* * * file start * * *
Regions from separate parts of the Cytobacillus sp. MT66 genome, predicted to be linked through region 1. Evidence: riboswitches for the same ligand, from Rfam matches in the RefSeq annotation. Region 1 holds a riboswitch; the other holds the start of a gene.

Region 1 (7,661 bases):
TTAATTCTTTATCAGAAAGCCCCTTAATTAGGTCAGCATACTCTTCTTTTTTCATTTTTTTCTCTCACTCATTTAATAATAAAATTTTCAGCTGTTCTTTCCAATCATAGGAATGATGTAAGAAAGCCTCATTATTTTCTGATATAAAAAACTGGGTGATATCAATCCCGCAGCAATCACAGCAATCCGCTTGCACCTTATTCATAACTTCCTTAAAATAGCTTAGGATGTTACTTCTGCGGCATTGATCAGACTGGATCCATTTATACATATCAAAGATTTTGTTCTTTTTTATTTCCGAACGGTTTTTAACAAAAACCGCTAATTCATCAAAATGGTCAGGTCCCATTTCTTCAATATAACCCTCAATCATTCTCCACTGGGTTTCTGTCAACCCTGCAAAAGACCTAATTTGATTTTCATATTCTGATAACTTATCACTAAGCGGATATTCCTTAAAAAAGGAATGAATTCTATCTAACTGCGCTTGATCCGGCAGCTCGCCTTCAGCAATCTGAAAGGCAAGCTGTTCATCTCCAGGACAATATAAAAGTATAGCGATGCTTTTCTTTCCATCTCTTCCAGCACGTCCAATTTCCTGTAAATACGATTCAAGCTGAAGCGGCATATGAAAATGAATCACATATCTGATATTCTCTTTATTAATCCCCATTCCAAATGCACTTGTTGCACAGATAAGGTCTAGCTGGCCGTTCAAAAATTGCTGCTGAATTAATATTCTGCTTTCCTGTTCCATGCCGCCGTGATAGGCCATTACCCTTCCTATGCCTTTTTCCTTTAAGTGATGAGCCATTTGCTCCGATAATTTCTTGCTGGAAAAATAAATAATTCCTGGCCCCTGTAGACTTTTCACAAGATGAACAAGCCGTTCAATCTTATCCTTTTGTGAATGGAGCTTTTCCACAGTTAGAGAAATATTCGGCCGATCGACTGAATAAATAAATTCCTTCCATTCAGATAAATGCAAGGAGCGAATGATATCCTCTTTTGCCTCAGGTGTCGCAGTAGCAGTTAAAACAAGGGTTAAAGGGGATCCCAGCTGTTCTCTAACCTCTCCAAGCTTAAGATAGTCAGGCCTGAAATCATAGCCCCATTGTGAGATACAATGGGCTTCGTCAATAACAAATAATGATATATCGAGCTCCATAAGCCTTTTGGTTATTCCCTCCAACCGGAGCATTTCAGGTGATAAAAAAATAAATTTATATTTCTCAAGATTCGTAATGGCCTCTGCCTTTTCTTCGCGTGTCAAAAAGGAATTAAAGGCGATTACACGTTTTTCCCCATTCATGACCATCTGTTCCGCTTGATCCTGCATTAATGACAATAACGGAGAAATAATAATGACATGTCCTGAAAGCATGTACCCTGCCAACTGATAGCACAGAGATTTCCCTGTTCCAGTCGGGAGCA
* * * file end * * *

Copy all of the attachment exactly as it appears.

Regions from separate parts of the Cytobacillus sp. MT66 genome, predicted to be linked through region 1. Evidence: riboswitches for the same ligand, from Rfam matches in the RefSeq annotation. Region 1 holds a riboswitch; the other holds the start of a gene.

Region 1 (7,661 bases):
TTAATTCTTTATCAGAAAGCCCCTTAATTAGGTCAGCATACTCTTCTTTTTTCATTTTTTTCTCTCACTCATTTAATAATAAAATTTTCAGCTGTTCTTTCCAATCATAGGAATGATGTAAGAAAGCCTCATTATTTTCTGATATAAAAAACTGGGTGATATCAATCCCGCAGCAATCACAGCAATCCGCTTGCACCTTATTCATAACTTCCTTAAAATAGCTTAGGATGTTACTTCTGCGGCATTGATCAGACTGGATCCATTTATACATATCAAAGATTTTGTTCTTTTTTATTTCCGAACGGTTTTTAACAAAAACCGCTAATTCATCAAAATGGTCAGGTCCCATTTCTTCAATATAACCCTCAATCATTCTCCACTGGGTTTCTGTCAACCCTGCAAAAGACCTAATTTGATTTTCATATTCTGATAACTTATCACTAAGCGGATATTCCTTAAAAAAGGAATGAATTCTATCTAACTGCGCTTGATCCGGCAGCTCGCCTTCAGCAATCTGAAAGGCAAGCTGTTCATCTCCAGGACAATATAAAAGTATAGCGATGCTTTTCTTTCCATCTCTTCCAGCACGTCCAATTTCCTGTAAATACGATTCAAGCTGAAGCGGCATATGAAAATGAATCACATATCTGATATTCTCTTTATTAATCCCCATTCCAAATGCACTTGTTGCACAGATAAGGTCTAGCTGGCCGTTCAAAAATTGCTGCTGAATTAATATTCTGCTTTCCTGTTCCATGCCGCCGTGATAGGCCATTACCCTTCCTATGCCTTTTTCCTTTAAGTGATGAGCCATTTGCTCCGATAATTTCTTGCTGGAAAAATAAATAATTCCTGGCCCCTGTAGACTTTTCACAAGATGAACAAGCCGTTCAATCTTATCCTTTTGTGAATGGAGCTTTTCCACAGTTAGAGAAATATTCGGCCGATCGACTGAATAAATAAATTCCTTCCATTCAGATAAATGCAAGGAGCGAATGATATCCTCTTTTGCCTCAGGTGTCGCAGTAGCAGTTAAAACAAGGGTTAAAGGGGATCCCAGCTGTTCTCTAACCTCTCCAAGCTTAAGATAGTCAGGCCTGAAATCATAGCCCCATTGTGAGATACAATGGGCTTCGTCAATAACAAATAATGATATATCGAGCTCCATAAGCCTTTTGGTTATTCCCTCCAACCGGAGCATTTCAGGTGATAAAAAAATAAATTTATATTTCTCAAGATTCGTAATGGCCTCTGCCTTTTCTTCGCGTGTCAAAAAGGAATTAAAGGCGATTACACGTTTTTCCCCATTCATGACCATCTGTTCCGCTTGATCCTGCATTAATGACAATAACGGAGAAATAATAATGACATGTCCTGAAAGCATGTACCCTGCCAACTGATAGCACAGAGATTTCCCTGTTCCAGTCGGGAGCA